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Summer Dreams August 2010
Dan Martinez  

By now, we know whether we’ve been drawn for any of the fall hunts. My son Sam was drawn for a youth elk hunt near Heber, and I was drawn for my first bull elk hunt near Flagstaff. So I have two elk hunts to get ready for. Dreams of the fall have been filling my consciousness in this summer season.

This happens to me every summer. It’s interesting how those few days in the fall can actually last for months when the preparations and anticipations are taken into account.

After the fall hunts, the hunting rifles get cleaned, stowed, and generally put out of mind. But when the draw results come out, hunt fever again grips me with a vengence. My interest in big game rifles again comes to the fore … I start watching the Outdoor Channel and hunting videos again … I start combing through my reloading books … I start reading my hunting and rifle magazines more thoroughly, searching back issues for specific articles … I buy bullets, powder, primers, and start loading up hunting ammo.

Sam will be taking his brother’s aught-six on his hunt. Sam has started hand loading his own ammo. We’re going to work up a load using the 168 grain Barnes Triple Shock X-Bullet for Sam’s antlerless elk hunt.

“Work up a load.” That in itself implies a certain level of effort for hunt preparation. It means loading up a number of rounds at various powder charge levels, taking them out, chronographing, and firing for group size. Then when we’ve decided on a particular load, we will need to make up another batch for the hunt.

Rifle work in preparation for a hunt does not stop there however. Once we have settled on a load at a known velocity, we will run the numbers on ballistic software to decide how we will zero the rifle for the hunt. .30-06 trajectory is a familiar curve in this household, so analysis will not need to be extensive, but a quick verification that a 2½” max mid range rise will work for this particular bullet is all we’ll likely need. At what range does the load, at this velocity, zeroed thus, drop below an elk’s vital zone?

Then we will head up to higher country for the final sighting in, combined with some field practice using a comparable load with cheaper bullets. For a western hunter and rifleman, lazy late summer days in the high country practicing shooting across canyons and meadows (making sure of a safe backstop) is close to heaven.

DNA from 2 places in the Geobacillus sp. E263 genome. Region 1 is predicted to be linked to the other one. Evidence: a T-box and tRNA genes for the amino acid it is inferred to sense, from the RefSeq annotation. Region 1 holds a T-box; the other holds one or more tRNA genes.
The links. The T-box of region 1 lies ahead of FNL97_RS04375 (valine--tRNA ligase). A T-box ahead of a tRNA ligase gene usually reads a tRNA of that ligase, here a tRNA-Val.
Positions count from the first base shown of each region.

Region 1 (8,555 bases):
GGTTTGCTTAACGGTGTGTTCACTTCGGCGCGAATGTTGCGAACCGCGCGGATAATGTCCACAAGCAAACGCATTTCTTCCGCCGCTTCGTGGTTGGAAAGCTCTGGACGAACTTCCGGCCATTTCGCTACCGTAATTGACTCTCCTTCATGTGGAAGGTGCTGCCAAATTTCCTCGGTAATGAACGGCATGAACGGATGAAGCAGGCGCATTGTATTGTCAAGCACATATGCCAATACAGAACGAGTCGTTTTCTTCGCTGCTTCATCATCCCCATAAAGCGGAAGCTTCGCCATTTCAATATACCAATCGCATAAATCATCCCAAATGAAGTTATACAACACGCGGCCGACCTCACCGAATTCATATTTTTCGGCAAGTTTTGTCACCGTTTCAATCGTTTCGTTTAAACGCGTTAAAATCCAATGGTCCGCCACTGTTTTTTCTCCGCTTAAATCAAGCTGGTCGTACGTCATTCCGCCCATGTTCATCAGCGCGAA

As for myself, this rifleman could not resist the temptation to celebrate his first bull elk tag with a new mission-specific elk rifle. Certainly, in the .30-06, I had a perfectly adequate rifle for hunting bull elk, but I succumbed to rifle fever and picked up a new Browning X-Bolt in .325 WSM. I’m just accumulating all the stuff to get it running right now (dies, bullets, scope, mounts, rings, etc.), so I can’t tell you much about it yet, but rest assured that you will get full and complete details in the near future.

Hunt prep doesn’t end with riflework alone, either. I applied for the Flagstaff unit because when I recently hunted mule deer there, I was covered up in bulls instead. I know where I’m going to hunt. However, we don’t know much about hunting the Heber area at all, so a couple of scouting sessions will be required prior to Sam’s hunt.

We’ll be putting quite a few rough miles on the hunting truck. Long deferred maintenance will need to be attended to. I did suffer a breakdown just as we were arriving in the area for Sam’s hunt last year. That can really throw a monkey wrench into your hunt, believe me!

Vehicle maintenance can be quite expensive these days. I try to do as much of it myself that I can, to save on the high labor cost of the service technicians, but there’s only so much that I can do in my driveway. The hunts are still a couple of months away, so I still have time to plan and space out the work needed to ease the financial crunch.

But there is the key – make your plans now. Execute your preparations as early as you can. That way, when the hunts finally get here, you’re not up against the wall, rushing around to get things done.

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